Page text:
The contract dispute between Delta Air Lines and Mesa Air Group could change the airscape around Medford in the weeks to come.

The contract dispute between Delta Air Lines and Mesa Air Group could change the airscape around Medford in the weeks to come.

Fuel prices have driven up fares, leading airlines to slap on luggage surcharges and reduce the number of flights. So far, however, departures and arrivals haven't changed all that much in the Rogue Valley.

That might happen if Mesa Air Group loses its bid to keep Delta Air Lines from canceling a contract involving an eastern regional carrier.

Mesa Air operates US Airways Express in Medford for US Airways Group and provides regional service for United Airlines and Delta Air Lines.

In March, Delta told Phoenix, Ariz.-based Mesa it was canceling its contract because of performance issues on its Freedom Airlines subsidiary feeding into its Atlanta hub. Mesa blamed its woes on Delta and filed suit in April to force Delta to continue the agreement. A hearing on the lawsuit is set to begin Tuesday.

Mesa said that it could be forced into bankruptcy-court protection if it can't stop Delta from canceling the contract.

In a Securities and Exchange Commission filing, Mesa said the loss of $20 million in monthly revenue from the Delta deal could quickly lead to defaults if it can't restructure its debt, acquire additional capital or otherwise restructure. The SEC filing said Delta operations accounted for about 20 percent of Mesa's 2007 revenue and it would lose an estimated $960 million over the next four years without the Delta deal.

Paul Skellon, Mesa's corporate communications and international operations vice president, denied that the company's struggles with Delta would spill over into its US Airways Express service.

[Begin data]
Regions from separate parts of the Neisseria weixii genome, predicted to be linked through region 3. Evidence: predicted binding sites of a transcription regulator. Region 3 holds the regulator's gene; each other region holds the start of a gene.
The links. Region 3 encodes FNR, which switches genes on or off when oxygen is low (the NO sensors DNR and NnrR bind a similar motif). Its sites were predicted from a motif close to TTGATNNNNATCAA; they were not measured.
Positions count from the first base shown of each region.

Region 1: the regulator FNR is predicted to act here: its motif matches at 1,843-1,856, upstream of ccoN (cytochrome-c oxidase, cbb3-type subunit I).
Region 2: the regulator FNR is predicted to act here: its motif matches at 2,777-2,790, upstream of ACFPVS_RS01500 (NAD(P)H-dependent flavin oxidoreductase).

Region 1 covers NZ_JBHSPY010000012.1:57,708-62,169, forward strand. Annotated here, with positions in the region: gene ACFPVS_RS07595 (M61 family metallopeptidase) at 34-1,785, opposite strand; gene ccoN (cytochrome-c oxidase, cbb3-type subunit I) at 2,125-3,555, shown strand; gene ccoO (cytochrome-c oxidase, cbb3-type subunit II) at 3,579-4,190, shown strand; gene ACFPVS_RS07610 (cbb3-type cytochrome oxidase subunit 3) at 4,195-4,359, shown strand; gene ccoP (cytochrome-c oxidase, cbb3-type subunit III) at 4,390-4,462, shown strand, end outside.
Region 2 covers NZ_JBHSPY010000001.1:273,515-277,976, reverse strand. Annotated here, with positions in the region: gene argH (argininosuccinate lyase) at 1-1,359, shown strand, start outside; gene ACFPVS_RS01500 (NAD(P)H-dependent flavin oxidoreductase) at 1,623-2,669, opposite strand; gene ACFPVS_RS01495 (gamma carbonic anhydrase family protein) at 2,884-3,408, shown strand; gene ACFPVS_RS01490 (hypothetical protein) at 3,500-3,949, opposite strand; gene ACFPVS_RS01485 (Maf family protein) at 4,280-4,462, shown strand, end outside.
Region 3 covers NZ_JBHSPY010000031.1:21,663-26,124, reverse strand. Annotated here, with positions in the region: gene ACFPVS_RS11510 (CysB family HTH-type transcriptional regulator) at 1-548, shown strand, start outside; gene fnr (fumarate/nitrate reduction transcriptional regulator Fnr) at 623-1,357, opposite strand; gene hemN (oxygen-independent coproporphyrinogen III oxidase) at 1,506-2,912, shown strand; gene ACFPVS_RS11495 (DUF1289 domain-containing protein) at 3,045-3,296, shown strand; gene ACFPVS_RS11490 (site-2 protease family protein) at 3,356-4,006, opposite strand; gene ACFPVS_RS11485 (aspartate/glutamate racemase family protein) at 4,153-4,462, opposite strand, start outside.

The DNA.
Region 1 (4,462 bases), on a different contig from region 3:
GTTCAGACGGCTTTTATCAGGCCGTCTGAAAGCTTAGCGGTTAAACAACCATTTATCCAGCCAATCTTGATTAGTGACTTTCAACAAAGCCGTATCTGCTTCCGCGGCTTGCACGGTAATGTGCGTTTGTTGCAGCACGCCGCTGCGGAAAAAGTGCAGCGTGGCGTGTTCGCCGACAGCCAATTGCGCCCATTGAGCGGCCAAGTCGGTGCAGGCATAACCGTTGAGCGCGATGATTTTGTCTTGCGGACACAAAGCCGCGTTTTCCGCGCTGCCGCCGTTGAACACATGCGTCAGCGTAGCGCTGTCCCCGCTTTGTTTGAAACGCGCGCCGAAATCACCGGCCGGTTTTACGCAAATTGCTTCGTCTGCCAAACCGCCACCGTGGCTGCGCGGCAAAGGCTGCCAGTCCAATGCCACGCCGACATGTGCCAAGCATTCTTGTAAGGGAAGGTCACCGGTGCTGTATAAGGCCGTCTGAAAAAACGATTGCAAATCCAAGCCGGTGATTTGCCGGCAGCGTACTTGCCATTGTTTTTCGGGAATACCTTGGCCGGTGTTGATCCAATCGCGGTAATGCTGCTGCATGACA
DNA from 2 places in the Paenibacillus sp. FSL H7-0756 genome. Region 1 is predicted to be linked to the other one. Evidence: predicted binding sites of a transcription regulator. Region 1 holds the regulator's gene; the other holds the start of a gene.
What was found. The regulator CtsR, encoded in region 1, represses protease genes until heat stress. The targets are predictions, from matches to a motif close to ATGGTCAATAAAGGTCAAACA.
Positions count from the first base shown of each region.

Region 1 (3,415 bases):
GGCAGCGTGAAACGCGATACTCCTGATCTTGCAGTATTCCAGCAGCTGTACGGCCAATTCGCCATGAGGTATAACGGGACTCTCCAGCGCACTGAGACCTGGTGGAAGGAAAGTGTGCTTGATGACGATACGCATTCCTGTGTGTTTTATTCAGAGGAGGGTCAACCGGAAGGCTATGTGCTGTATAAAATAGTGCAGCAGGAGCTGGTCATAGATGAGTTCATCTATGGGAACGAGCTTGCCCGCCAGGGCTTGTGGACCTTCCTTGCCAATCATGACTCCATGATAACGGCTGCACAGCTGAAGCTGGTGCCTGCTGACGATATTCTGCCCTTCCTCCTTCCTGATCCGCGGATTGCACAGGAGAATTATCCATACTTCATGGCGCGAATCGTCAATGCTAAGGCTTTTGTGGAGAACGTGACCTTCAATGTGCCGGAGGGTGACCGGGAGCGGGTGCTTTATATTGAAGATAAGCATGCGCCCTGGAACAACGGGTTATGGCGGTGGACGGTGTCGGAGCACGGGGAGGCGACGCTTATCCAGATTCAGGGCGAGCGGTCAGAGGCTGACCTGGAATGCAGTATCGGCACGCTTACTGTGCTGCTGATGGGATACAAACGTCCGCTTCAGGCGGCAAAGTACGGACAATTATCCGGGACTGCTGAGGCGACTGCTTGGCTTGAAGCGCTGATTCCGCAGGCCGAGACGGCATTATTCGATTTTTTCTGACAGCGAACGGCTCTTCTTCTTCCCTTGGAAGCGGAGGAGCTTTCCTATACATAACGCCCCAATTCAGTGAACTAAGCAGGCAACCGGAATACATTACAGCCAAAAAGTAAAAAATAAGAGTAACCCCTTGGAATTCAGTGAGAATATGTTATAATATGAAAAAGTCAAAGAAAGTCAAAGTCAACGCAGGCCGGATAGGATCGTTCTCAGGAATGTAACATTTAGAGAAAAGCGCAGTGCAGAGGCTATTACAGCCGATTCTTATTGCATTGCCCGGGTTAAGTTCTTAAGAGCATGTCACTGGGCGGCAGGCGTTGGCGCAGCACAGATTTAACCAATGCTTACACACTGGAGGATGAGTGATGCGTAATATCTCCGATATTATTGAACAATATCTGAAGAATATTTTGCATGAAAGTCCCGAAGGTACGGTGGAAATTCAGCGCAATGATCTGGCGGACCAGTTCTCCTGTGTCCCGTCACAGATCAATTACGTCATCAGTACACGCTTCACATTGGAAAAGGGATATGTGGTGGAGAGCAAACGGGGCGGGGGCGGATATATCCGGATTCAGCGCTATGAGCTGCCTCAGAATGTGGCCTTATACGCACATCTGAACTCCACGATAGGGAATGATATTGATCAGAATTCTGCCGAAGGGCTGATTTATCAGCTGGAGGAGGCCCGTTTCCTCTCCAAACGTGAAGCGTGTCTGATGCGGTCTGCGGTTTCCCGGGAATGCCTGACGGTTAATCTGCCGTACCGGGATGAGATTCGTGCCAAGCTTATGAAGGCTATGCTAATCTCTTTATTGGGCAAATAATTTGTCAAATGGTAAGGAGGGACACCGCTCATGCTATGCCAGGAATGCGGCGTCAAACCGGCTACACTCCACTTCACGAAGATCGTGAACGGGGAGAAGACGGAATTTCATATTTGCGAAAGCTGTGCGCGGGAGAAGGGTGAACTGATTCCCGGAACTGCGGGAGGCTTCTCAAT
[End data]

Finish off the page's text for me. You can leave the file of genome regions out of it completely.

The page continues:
"That's a completely different contract," Skellon said.

Mesa has recently made a series of moves to shore up its flagging finances. Last week, the airline said it would shut down subsidiary carrier Air Midwest, eliminating service to 16 small cities in 10 states, because of fuel prices. Air Midwest provided government-subsidized "essential air service" flights to the cities.

Mesa's Hawaiian carrier, Go, settled a lawsuit with Hawaiian Airlines.

US Airways spokesman Philip Gee said he isn't sure what it would mean for the regional routes run between Medford and Phoenix if Mesa files for court protection.

"We're monitoring the situation with Mesa closely and preparing for any possible outcome," Gee said in an e-mail interview. "That's all we can really say at this point since nothing has happened, everything else is just speculation and we try and stay away from commenting about speculation."

Mesa began flying to Medford in 2002, operating AmericaWest Express flights to Phoenix and then adding service to Las Vegas in 2004. Following the AmericaWest Airlines merger with US Airways, the flights were branded US AirExpress.

Last month, nearly 4,000 passengers — less than 10 percent of Medford's commercial travel — used US Airways Express flights. If Mesa couldn't maintain operations, it would leave US Airways three options, said Connie Brook of Express Travel in Medford.

"They could contract with another airline, maybe use their own planes, or say 'To heck with Medford' for a while," Brook said. "The airlines are all in dire straits. You don't know what any of them are going to do tomorrow."

Reach reporter Greg Stiles at 776-4463 or e-mail business@mailtribune.com.